Phase 1: Week 1-2
• Safe independent ambulation with walker or crutches as needed
• 90 degrees of flexion, 0 degrees of extension
• Control of swelling and pain levels.
Guidelines for phase 1:
– No kneeling or sitting crossed-legged
– Weight bearing as tolerated 2 crutches or rollator frame
– Continue applying ice pack, for 20 minutes, 3 times per day
– Continue with previous exercises, add on exercises for weeks 1-2
Exercises for phase 1:
Continue with IPO exercises
• Ankle pumps
• Quadriceps contraction
• Glute contraction
• Straight leg raises
Add on the following exercises:
- Hip abduction: in standing or side-lying raise your leg to the side.
- Chair exercise: sitting on a chair bend your
leg as far as it will, then straighten it fully.
Phase 2: Weeks 2-4
Criteria to enter phase 2:
• 0-90 degrees movement
• Able to perform a straight leg raise
• Minimal pain and swelling
• Independent ambulation/transfers
• Increase movement to 100 degrees of flexion and 10 degrees of extension
• Establish return to functional activities
• Wean off walking aids
Phase 2 exercises:
Continue with the following exercises from phase 1:
• Hip abduction
• Chair exercise
Add on the following exercises:
- Flexibility exercises
- Knee hanging: lying on your front, have your ankles hanging off the edge of the bed. Hold for as long as comfortable, aim for up to 5 minutes.
• Straight leg raise with TheraBand: Tie a green TheraBand around your ankles, and raise your leg against the resistance. If this is too difficult, continue the exercise without the TheraBand.
• Inner-range quad exercise with TheraBand: place a towel under your knee and lift your leg off the bed. Tie a green TheraBand around your ankles, and raise your leg against the resistance.
• Hamstrings stretch: stand in front of a wall or furniture that you can lean onto. Straighten your operated leg in front of you, bend your other leg and lean forwards. You should feel a stretch at the back of your thigh.
• Calf stretch: Facing a wall, step your operated back behind you. Bend your front leg keeping your back leg straight.
Phase 3: Weeks 4-6
Criteria to enter phase 3:
– 100 degrees of flexion and 10 degrees of extension
– Walking without any walking aids
• 110 degrees of flexion and 10 degrees of extension
• Improve balance and proprioception
Exercises for Phase 3:
• Continue with the following exercises:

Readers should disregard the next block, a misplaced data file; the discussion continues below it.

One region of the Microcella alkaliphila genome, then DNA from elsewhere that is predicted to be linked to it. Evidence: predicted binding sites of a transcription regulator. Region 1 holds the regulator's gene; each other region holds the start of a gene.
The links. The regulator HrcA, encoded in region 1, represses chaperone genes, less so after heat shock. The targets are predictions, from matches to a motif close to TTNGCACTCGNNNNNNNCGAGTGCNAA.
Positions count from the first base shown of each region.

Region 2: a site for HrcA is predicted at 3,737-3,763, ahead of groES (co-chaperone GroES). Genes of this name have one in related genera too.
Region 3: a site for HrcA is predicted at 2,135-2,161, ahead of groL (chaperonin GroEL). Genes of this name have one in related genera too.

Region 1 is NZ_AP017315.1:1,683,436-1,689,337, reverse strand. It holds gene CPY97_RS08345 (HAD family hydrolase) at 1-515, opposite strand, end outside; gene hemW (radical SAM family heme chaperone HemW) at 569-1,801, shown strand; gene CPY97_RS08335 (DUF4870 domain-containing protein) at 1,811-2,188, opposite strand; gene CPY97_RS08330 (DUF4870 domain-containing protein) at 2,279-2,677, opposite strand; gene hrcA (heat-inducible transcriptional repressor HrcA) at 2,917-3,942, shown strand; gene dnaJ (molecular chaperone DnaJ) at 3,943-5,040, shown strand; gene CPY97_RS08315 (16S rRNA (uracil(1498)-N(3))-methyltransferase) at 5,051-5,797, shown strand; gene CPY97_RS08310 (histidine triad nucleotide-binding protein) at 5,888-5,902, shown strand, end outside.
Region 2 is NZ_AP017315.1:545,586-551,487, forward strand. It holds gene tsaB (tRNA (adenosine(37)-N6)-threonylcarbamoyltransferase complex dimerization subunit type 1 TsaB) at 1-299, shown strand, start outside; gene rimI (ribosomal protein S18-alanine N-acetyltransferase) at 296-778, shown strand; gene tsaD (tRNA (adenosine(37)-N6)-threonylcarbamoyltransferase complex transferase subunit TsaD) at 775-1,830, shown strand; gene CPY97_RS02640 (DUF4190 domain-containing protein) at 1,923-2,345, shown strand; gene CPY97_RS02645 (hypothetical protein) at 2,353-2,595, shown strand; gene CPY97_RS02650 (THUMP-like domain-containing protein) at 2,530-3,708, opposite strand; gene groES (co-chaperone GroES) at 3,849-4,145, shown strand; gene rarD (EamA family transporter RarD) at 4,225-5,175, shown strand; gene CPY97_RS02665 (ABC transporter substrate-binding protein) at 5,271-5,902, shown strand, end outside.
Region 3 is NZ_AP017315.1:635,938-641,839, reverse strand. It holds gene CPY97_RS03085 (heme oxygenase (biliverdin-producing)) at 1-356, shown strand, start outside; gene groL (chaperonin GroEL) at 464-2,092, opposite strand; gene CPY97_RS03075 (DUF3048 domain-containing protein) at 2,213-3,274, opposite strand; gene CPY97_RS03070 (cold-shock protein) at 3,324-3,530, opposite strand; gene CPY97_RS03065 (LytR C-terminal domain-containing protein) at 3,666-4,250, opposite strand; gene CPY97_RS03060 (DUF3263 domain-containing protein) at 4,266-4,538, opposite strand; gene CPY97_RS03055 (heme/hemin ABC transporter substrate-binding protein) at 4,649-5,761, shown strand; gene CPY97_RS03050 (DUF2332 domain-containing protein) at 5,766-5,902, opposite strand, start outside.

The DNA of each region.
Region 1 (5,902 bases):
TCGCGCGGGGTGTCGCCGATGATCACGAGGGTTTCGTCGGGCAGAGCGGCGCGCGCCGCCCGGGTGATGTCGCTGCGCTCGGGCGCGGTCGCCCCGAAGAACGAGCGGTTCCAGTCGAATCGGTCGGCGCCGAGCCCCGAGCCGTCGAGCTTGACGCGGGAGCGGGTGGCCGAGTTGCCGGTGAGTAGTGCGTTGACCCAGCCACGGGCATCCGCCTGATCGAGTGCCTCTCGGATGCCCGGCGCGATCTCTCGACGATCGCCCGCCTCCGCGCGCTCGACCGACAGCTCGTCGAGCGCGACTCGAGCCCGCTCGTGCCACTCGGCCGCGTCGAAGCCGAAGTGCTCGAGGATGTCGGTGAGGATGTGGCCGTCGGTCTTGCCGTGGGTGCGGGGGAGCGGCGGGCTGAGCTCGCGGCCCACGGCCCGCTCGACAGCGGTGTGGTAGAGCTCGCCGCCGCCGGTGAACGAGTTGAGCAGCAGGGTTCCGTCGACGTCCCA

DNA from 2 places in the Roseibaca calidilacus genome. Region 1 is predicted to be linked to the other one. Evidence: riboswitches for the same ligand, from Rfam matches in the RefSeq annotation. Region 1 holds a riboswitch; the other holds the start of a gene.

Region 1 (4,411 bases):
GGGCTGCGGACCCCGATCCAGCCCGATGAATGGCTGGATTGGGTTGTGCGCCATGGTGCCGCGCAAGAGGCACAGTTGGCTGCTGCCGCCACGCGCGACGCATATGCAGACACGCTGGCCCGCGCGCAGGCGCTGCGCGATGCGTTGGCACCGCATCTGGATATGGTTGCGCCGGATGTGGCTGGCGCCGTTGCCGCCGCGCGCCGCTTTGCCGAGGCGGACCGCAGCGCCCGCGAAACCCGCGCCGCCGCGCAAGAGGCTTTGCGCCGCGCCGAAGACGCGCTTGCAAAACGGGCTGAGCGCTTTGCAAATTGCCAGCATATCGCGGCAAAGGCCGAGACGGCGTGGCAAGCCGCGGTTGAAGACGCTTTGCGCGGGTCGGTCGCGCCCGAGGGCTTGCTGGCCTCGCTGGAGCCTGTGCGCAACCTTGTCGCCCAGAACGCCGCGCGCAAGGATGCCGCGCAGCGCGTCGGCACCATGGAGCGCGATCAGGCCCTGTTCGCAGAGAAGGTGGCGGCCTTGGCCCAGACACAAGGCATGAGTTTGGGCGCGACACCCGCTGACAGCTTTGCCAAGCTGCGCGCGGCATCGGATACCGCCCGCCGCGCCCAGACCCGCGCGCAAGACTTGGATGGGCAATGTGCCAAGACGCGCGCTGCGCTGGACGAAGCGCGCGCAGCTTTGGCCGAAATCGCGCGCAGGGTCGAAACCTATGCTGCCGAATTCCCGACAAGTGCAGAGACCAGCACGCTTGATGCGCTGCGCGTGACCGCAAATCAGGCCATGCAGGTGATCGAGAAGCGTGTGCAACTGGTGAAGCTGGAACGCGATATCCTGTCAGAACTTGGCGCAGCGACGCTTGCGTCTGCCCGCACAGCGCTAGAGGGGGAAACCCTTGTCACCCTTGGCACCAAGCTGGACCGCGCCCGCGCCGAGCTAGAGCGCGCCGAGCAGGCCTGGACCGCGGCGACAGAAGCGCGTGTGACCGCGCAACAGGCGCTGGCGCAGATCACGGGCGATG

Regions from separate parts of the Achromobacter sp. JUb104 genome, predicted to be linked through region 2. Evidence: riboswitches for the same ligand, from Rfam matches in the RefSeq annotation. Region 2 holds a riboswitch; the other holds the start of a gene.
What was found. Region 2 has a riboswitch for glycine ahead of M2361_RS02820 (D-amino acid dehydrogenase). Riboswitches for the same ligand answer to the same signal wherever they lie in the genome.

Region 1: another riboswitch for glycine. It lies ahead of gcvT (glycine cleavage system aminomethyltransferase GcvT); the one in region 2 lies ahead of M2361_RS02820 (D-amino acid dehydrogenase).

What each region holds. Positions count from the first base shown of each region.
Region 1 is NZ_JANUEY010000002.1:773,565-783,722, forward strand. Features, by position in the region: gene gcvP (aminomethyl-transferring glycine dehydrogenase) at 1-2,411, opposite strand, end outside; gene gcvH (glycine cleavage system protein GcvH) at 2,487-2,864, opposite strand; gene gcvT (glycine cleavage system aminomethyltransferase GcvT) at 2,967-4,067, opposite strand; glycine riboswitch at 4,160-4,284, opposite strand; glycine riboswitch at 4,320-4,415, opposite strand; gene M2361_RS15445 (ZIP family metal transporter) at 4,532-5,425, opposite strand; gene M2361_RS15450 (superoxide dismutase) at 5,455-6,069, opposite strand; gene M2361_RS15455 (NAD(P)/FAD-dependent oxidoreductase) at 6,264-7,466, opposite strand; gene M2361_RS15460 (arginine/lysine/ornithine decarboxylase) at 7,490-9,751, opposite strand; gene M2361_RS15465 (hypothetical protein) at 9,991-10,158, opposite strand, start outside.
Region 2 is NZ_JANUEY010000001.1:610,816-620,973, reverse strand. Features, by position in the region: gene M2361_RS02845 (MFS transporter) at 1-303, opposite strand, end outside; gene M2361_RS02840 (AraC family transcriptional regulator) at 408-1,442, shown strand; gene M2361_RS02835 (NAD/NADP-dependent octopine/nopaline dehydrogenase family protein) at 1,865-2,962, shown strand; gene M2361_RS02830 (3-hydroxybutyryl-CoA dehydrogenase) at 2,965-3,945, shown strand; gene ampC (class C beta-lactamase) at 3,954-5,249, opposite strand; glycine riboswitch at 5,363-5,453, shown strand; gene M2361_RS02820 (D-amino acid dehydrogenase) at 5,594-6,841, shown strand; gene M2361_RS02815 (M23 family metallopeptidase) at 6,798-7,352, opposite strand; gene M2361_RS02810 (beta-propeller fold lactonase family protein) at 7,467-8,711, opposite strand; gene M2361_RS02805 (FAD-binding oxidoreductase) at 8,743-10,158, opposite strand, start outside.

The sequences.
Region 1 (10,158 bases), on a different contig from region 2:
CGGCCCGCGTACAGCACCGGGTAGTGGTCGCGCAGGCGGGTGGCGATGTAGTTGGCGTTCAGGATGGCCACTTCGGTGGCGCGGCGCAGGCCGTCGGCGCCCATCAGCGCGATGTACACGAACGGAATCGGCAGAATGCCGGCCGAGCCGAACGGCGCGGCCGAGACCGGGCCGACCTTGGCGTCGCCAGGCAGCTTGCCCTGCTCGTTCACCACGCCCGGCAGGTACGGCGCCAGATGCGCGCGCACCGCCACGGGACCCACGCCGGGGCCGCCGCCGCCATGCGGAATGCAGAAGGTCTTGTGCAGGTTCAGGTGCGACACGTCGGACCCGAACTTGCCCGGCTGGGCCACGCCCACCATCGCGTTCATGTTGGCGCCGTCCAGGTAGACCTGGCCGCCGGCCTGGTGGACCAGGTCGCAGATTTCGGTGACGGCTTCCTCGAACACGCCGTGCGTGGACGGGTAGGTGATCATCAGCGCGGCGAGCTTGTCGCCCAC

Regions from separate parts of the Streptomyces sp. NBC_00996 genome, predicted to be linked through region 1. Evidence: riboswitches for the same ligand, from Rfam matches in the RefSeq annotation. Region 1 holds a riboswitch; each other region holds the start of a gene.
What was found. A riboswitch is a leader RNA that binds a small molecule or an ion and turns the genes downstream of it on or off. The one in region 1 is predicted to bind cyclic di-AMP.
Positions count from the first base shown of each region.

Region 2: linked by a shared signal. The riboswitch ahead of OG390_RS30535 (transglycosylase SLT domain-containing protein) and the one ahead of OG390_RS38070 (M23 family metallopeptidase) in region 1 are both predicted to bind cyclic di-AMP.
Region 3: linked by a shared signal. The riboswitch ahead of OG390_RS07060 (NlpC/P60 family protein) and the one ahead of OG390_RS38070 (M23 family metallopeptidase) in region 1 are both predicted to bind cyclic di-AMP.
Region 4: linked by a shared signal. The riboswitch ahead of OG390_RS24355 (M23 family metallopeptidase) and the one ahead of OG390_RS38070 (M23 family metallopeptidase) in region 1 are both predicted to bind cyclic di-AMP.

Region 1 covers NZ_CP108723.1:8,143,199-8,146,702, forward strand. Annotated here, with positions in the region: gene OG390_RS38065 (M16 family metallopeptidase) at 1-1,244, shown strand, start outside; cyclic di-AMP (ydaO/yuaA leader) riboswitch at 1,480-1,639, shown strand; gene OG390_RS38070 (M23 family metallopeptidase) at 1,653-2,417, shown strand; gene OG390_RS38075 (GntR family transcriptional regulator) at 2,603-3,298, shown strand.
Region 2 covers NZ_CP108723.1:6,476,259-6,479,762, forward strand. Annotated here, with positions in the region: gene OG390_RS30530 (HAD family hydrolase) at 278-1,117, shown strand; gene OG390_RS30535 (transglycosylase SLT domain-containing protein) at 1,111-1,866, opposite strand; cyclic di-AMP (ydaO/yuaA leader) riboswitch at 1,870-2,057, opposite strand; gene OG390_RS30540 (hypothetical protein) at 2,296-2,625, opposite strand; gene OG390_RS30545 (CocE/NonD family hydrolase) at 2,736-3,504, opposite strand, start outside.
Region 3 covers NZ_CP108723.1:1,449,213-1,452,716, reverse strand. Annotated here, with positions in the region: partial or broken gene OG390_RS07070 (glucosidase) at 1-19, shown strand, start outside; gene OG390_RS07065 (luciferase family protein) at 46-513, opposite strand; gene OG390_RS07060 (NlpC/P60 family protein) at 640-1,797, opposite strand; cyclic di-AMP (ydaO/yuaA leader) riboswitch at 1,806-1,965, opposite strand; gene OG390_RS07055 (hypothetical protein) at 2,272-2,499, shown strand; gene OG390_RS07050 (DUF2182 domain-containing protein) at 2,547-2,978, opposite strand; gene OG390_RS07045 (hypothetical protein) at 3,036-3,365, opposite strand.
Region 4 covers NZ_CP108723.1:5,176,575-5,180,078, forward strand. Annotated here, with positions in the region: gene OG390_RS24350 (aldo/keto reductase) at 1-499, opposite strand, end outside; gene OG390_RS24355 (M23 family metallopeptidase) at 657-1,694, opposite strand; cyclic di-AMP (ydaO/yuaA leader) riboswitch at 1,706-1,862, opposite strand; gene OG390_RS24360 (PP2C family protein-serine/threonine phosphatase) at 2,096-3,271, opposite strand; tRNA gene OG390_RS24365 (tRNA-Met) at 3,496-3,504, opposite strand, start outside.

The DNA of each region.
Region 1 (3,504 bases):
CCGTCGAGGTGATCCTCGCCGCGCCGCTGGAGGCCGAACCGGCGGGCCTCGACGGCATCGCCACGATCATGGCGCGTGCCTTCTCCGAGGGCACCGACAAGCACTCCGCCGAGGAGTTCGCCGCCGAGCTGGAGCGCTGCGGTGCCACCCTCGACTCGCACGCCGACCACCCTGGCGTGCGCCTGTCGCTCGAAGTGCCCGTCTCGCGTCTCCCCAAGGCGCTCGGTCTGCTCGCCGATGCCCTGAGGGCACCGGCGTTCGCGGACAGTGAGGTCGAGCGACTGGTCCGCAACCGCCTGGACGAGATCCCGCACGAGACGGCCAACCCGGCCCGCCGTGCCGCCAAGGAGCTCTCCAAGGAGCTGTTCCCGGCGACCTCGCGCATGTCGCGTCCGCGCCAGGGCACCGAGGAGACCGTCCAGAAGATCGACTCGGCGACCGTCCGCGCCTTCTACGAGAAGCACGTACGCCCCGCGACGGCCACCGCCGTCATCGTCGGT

• Hip abduction
• Progress straight leg raises and inner-range quad exercise to a yellow TheraBand.
- Exercises for function
- Sit-to-stand practice: repeatedly practice sitting down in chair in a controlled manner, making sure you don’t “fall” into the chair and you are using both legs equally. Count to 3 when sitting down,
and to 2 when standing up
- Step-ups: practice stepping up onto a step, leading with the
2. Balance and proprioception exercises:
- 1 leg stand: Holding onto a wall, lift one leg off the floor. Try to leg go off the wall. Hold for 10 seconds
- Tandem walking: walk on a straight line
- Heel-raises: holding on the wall, lift your heels off the wall and balance for 5 seconds. Try to let go of the wall and find your balance.
3. Cardiovascular fitness training:
• Start hydrotherapy program if consultant has given all clear.
• Aqua-jogging 2-3 a week, for 20-30 minutes. The buoyancy of the water will allow you to build strength without applying stress to the joint.
• Start cycling on an exercise bike for 10 minutes 3 times per week
Phase 4: Weeks 6-12
Criteria to enter phase 4:
- Between 100 and 110 degrees of flexion, 10 degrees of extension
- Able to perform leg exercises using a yellow TheraBand
- Improve cardiovascular fitness
Continue with phase 3 exercises:
- Increase cycling to 20 minutes 3-time weekly
- Progress to red TheraBand if you feel the yellow one is becoming easy.
DISCLAIMER: You must consult a chartered physiotherapist or your specialist before embarking on this program. If you do experience pain or discomfort as a result of any of the exercises, stop immediately and speak to a health professional.